This was the first study to investigate the relationship between illness perceptions and VRQoL in a Chinese glaucoma population. The hierarchical linear regression model explained up to 70.1% of the variance in VRQoL, and the clinical variables accounted for the greatest variance in the model. Chronic comorbidities, type of glaucoma, BCVA and MD in the better eye, and identity (symptoms) of illness perceptions are the critical predictors of VRQoL. These findings suggest that primary glaucoma patients without chronic disease have better BCVA and fewer VF defects in their better eye, while those who perceive fewer symptoms attributable to glaucoma are likely to experience higher VRQoL.
Our study highlights the specific contributions of illness perceptions to glaucoma patients' VRQoL after controlling for demographic and clinical variables. Illness perception has been considered an important psychological factor affecting adherence and QoL in patients with some chronic diseases, such as cancer, chronic kidney disease, diabetes, cardiovascular disease and chronic obstructive pulmonary disease (COPD). Specifically, previous studies have reported that higher identity was a strong predictor of outcomes, predicting lower QoL in coronary heart disease (CHD) patients, which is consistent with our findings. However, existing studies in the field of glaucoma have tended to analyse the relationship between illness perceptions and adherence or between adherence and QoL; thus, their results only briefly mention a univariate association between illness perceptions and QoL without further exploration[32–34]. Given that these studies have suggested that identity has a significant impact on medication adherence and that glaucoma patients with better adherence tend to report a better perceived QoL, combined with the results of this study, we speculate that interventions targeted at identity may improve QoL. A randomized controlled trial (RCT) revealed a reduction in identity scores, corresponding to significantly fewer complaints of symptoms in the cognitive behavioural therapy (CBT) intervention group. Another RCT that used psychological family-based interventions for patients with type 2 diabetes also reported statistically significant improvements in health outcomes, including glycaemic control (a decrease in glycated haemoglobin) and diabetes identity (a reduction in perceived symptom burdens). These examples imply that identity, as one of the core cognitive dimensions in CSM, is modifiable through psychological interventions such as CBT. Therefore, subsequent studies could try to examine whether cognitive interventions are equally effective in glaucoma patients.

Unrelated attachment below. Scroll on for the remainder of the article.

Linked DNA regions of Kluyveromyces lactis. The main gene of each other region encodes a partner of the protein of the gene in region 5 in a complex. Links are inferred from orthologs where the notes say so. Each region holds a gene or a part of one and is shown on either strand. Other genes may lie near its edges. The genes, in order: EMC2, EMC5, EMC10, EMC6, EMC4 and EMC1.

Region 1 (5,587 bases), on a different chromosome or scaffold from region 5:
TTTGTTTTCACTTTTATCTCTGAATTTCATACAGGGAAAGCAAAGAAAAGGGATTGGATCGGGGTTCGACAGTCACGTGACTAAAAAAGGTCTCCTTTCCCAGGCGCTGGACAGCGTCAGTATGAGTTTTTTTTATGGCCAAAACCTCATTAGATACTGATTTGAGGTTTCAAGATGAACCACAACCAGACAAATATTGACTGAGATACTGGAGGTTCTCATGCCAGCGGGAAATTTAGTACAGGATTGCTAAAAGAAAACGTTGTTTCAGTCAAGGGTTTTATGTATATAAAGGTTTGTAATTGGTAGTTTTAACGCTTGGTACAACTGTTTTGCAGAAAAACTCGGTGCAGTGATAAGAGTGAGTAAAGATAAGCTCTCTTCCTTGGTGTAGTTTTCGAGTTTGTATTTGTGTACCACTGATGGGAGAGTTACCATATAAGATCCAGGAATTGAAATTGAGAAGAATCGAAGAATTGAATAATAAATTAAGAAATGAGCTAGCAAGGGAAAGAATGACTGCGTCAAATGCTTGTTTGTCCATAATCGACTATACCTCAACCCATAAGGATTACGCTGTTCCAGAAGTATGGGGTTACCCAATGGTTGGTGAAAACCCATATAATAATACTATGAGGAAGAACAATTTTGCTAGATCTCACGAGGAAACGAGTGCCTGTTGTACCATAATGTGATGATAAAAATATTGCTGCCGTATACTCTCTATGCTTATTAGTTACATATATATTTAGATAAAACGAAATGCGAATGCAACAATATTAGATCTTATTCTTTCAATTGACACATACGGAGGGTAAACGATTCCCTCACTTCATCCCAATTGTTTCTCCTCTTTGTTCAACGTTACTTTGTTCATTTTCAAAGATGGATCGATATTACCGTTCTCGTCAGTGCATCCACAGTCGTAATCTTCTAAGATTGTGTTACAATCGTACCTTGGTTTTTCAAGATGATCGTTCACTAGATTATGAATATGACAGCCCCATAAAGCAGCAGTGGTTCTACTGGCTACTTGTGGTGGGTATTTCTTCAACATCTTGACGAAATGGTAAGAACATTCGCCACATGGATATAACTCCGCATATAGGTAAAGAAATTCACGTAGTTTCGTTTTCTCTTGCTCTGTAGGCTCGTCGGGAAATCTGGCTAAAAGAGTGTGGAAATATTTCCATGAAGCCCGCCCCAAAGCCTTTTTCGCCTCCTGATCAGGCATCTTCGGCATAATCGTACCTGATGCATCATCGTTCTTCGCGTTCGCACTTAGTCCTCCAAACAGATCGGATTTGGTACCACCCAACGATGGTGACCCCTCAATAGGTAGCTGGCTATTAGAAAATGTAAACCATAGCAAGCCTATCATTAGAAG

The total BIPQ score in our sample population was higher than that among patients with diabetes and COPD[38–40]. Glaucoma patients are more likely to perceive the threat of illness, possibly because the impairment of visual function caused by disease progression can severely affect the patient's mobility and cause them to lose independence. In contrast, we obtained higher scores in our sample than in patients with glaucoma in Turkey, the United States and Australia in terms of BIPQ consequence, identity, concern and emotions. On the other hand, the scores of BIPQ timeline and treatment control were lower, and although the score for illness coherence was similar to those described in Turkish and Singaporean (of Chinese descent) patients[43, 44], it was still lower than those in American and Australian patients. On the one hand, this difference might partly be attributed to diverse cultural backgrounds and inclusion criteria. On the other hand, the low timeline and illness coherence scores also indicate that most Chinese patients are not conscious of the chronic and permanent characteristics of glaucoma and that they do not know much about the illness, making it difficult for them to understand the nature of the medical condition. In contrast to other chronic diseases, such as diabetes and hypertension, there is a low public awareness of glaucoma. In addition, our sample mainly comprised elderly individuals with a primary educational level, whose capability and channels to receive reliable information about glaucoma are limited. The insufficient knowledge of this disease resulting from the above reasons can go hand in hand with the lack of awareness of its symptoms and consequences, further causing psychological changes, including an increase in uncertainty and concerns about the disease, as well as negative emotions such as fear, anxiety and depression, thus leading to high scores of illness consequence, identity, concern and emotional representation in BIPQ. Therefore, it is necessary to provide disease information according to patients' needs and improve the effectiveness of health education in clinical practice. Perhaps helping patients correctly identify the characteristics of glaucoma could be an important starting point for interventions.